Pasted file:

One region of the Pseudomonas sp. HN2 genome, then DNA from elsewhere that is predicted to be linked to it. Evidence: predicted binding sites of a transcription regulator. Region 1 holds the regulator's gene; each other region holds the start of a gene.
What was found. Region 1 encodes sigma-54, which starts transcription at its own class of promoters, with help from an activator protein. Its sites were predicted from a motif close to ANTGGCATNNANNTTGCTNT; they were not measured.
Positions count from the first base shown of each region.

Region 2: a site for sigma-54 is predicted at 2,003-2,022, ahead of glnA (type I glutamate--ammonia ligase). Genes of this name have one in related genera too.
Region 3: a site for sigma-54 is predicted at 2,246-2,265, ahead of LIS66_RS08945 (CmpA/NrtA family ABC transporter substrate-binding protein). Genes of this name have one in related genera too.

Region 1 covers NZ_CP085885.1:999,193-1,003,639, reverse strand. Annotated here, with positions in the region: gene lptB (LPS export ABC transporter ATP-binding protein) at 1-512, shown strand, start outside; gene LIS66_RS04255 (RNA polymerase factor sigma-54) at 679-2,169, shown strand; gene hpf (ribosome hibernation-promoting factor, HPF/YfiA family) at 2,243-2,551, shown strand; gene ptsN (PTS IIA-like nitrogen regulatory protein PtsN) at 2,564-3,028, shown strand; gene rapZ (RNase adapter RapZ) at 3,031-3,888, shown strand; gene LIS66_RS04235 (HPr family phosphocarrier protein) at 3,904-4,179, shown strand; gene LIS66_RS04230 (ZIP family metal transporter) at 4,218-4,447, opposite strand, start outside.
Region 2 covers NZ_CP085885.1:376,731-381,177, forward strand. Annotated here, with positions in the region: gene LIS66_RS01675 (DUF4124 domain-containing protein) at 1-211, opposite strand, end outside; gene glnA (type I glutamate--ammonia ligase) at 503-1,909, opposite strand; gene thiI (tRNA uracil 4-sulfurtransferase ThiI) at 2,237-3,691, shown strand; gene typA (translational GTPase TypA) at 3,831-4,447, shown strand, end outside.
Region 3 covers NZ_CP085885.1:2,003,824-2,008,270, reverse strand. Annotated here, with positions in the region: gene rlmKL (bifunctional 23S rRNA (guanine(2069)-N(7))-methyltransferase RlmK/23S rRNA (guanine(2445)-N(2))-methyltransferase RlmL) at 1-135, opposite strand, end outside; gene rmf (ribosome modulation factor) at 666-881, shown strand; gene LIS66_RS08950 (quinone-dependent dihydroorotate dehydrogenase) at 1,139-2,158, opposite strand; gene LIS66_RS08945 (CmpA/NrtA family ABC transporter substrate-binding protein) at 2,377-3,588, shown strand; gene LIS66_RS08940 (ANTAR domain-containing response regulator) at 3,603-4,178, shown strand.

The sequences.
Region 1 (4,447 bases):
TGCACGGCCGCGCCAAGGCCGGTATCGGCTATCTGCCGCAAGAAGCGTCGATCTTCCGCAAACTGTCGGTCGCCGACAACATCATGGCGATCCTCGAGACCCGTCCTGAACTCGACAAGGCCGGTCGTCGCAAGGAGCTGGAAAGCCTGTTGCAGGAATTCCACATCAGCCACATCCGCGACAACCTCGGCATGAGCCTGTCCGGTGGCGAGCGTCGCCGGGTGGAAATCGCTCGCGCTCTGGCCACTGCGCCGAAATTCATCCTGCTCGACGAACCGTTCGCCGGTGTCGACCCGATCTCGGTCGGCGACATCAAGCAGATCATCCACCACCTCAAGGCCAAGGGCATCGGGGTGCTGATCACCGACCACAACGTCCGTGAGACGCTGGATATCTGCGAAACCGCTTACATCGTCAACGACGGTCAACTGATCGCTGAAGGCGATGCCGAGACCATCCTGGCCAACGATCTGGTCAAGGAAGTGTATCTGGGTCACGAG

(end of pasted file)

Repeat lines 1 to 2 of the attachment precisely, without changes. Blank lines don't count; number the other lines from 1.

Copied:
One region of the Pseudomonas sp. HN2 genome, then DNA from elsewhere that is predicted to be linked to it. Evidence: predicted binding sites of a transcription regulator. Region 1 holds the regulator's gene; each other region holds the start of a gene.
What was found. Region 1 encodes sigma-54, which starts transcription at its own class of promoters, with help from an activator protein. Its sites were predicted from a motif close to ANTGGCATNNANNTTGCTNT; they were not measured.